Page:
Carter Countians say attacks are justified

By Bob Robinson

Star staff

   On Wednesday, the fourth day of airstrikes in the middle-east, Carter Countians spoke out in approval of the action being taken by U.S. and British armed forces in the skies over Afghanistan. Although little information had been released concerning the net effect the bombings had made on Taliban forces or on Osama bin Laden's al-Qaida network, locals interviewed by the Star were in full support of President Bush and British Prime Minister Tony Blair's decision to continue the bombings.
   Dee Russell, a physical therapist at Sycamore Shoals Hospital said that she believed the bombings were justified, though she felt that the US-British response had been slow in coming.
   "We are doing what we should have been doing in the first place," said Russell. "The U.S. is on the right track, finally."
   Brent Dugger, Marketing Director for the Elizabethton Electric System, said he was satisfied with the action taken so far, though he wants to see military strikes continue until the "job is finished."
   "Absolutely, I'm satisfied," said Dugger. "I just hope we keep going until we get the job done. I feel we didn't finish the job off during Desert Storm, and I hope we finish this one off."
   Others interviewed voiced similar opinions.
   Bill Potter: "I feel what they are doing is very warranted. We haven't seen proof yet, but I am sure they have the people who are responsible for it."
   Paulette Bowman: "I am really satisfied with what George Bush is doing. I think we should keep on doing what we are doing right now until we get them all."
   Jeff Ledford: "I am very satisfied. President Bush and Prime Minister Blair were very clear that they would retaliate if [the Taliban] did not cooperate. They chose not to cooperate. I am pleased to see the United States did not sit passively by and let this happen."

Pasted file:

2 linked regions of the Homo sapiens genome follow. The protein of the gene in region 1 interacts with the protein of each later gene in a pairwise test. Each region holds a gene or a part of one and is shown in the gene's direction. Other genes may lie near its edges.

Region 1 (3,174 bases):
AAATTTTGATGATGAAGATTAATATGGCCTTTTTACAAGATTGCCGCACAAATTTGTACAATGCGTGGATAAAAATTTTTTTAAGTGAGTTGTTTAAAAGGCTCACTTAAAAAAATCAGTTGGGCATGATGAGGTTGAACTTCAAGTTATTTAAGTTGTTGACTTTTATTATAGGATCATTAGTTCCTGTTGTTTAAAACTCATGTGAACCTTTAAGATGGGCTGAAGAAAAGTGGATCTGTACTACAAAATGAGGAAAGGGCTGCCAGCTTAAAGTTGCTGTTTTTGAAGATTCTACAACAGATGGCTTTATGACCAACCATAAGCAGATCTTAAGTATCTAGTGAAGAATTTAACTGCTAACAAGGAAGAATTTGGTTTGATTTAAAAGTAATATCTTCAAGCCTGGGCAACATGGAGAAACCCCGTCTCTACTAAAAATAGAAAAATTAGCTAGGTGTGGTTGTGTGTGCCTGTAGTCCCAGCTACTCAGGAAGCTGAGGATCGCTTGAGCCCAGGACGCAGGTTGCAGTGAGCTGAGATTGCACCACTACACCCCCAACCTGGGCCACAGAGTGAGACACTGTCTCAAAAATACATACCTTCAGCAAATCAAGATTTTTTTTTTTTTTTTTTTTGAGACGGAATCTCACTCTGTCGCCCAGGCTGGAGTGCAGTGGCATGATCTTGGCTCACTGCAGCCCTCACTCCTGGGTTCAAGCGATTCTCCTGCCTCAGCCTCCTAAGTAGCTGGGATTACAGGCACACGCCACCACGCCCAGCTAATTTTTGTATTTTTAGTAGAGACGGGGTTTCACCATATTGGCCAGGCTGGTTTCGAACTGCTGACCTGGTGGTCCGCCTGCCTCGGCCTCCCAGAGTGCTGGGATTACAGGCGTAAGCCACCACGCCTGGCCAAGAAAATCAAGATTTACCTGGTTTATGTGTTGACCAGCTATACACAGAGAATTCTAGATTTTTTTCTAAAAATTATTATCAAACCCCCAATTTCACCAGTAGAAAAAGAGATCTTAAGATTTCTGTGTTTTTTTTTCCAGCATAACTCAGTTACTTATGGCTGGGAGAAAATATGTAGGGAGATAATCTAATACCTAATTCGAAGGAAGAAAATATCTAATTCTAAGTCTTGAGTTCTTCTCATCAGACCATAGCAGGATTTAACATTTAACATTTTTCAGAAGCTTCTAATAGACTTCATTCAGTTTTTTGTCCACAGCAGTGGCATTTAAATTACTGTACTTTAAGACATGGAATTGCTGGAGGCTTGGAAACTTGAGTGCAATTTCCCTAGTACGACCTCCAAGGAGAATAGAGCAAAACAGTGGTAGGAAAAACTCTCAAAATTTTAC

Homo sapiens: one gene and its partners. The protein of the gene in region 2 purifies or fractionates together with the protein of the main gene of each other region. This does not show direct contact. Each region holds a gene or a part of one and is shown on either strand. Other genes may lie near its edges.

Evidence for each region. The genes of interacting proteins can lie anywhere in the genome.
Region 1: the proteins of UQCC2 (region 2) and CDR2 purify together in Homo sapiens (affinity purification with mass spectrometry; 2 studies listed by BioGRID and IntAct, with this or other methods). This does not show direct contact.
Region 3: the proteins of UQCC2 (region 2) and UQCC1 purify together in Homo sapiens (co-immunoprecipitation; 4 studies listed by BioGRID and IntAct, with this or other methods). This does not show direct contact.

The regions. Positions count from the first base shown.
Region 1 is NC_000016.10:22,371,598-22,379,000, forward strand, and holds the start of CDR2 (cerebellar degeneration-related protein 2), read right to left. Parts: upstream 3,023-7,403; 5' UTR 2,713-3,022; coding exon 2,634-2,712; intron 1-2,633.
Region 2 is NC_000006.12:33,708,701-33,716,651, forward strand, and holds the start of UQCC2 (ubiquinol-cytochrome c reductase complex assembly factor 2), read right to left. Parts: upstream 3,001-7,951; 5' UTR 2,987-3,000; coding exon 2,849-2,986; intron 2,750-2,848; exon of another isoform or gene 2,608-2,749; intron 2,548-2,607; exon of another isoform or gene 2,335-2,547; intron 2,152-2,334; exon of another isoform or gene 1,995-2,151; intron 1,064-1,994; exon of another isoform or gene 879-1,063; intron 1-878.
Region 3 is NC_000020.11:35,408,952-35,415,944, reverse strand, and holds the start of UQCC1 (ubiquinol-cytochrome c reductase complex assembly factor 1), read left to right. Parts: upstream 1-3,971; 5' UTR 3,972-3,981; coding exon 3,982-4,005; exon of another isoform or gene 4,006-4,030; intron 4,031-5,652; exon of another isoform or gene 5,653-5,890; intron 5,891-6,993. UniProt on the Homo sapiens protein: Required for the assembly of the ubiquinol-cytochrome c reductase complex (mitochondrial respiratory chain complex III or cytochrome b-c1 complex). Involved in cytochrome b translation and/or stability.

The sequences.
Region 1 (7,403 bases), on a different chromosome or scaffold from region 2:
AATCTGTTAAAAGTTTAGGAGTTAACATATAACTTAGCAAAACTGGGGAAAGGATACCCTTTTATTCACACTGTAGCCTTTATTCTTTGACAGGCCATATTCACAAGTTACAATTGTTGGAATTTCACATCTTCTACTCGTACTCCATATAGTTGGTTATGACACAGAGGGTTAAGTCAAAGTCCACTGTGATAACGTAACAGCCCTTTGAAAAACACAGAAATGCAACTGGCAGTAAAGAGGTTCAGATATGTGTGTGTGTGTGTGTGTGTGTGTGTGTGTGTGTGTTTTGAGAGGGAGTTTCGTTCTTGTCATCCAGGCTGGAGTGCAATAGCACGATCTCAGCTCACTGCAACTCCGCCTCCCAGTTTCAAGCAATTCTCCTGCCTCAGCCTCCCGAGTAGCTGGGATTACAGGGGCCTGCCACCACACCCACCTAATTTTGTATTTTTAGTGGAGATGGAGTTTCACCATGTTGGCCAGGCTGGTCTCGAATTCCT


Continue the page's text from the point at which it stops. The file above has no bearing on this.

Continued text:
Local dentist Harold Lane said that he felt the U.S.-British strikes were justified under the circumstances, but that he also felt that the U.S. should be braced for further terrorist attacks.
   "I am satisfied," said Lane. "But I expect there will be more...both terrorism and retaliation."
   On Thursday, Afghanistan's Taliban Militia said at least 100 people had been killed nationwide in overnight strikes late Wednesday and early Thursday morning. That number included 15 people who were said to have died when a missile struck a mosque in the northeastern city of Jalalabad. The claims had not been independently confirmed, according to Associated Press writers in Islamasbad Pakistan.
   Thursday marked the 5th day of bombing and the first daylight attacks in Afghanistan. The attacks began around 5:30 pm in Kabul, where panicked civilians fled the city.
   A raid earlier Thursday on Kandahar was said to have targeted a complex where followers of bin-Laden had lived. During that raid, forces hit a munitions dump outside the city. The subsequent chain of explosions sent civilians running for the Pakistani border.
   According to AP wire reports, Admiral Sir Michael Boyce, head of British armed forces, said that the U.S.-led attacks in Afghanistan could continue into next summer unless the Taliban surrenders bin-Laden.
   In Washington, Secretary of Defense Donald Rumsfeld said that the strikes continue to target leaders of the al-Qaida network and the Taliban leaders harboring him.
   Rumsfeld said that the full range of US precision-guided munitions was being used in Afghanistan.
   Meanwhile, officials in Pakistan have confirmed that the first U.S. ground troops have been stationed in that country.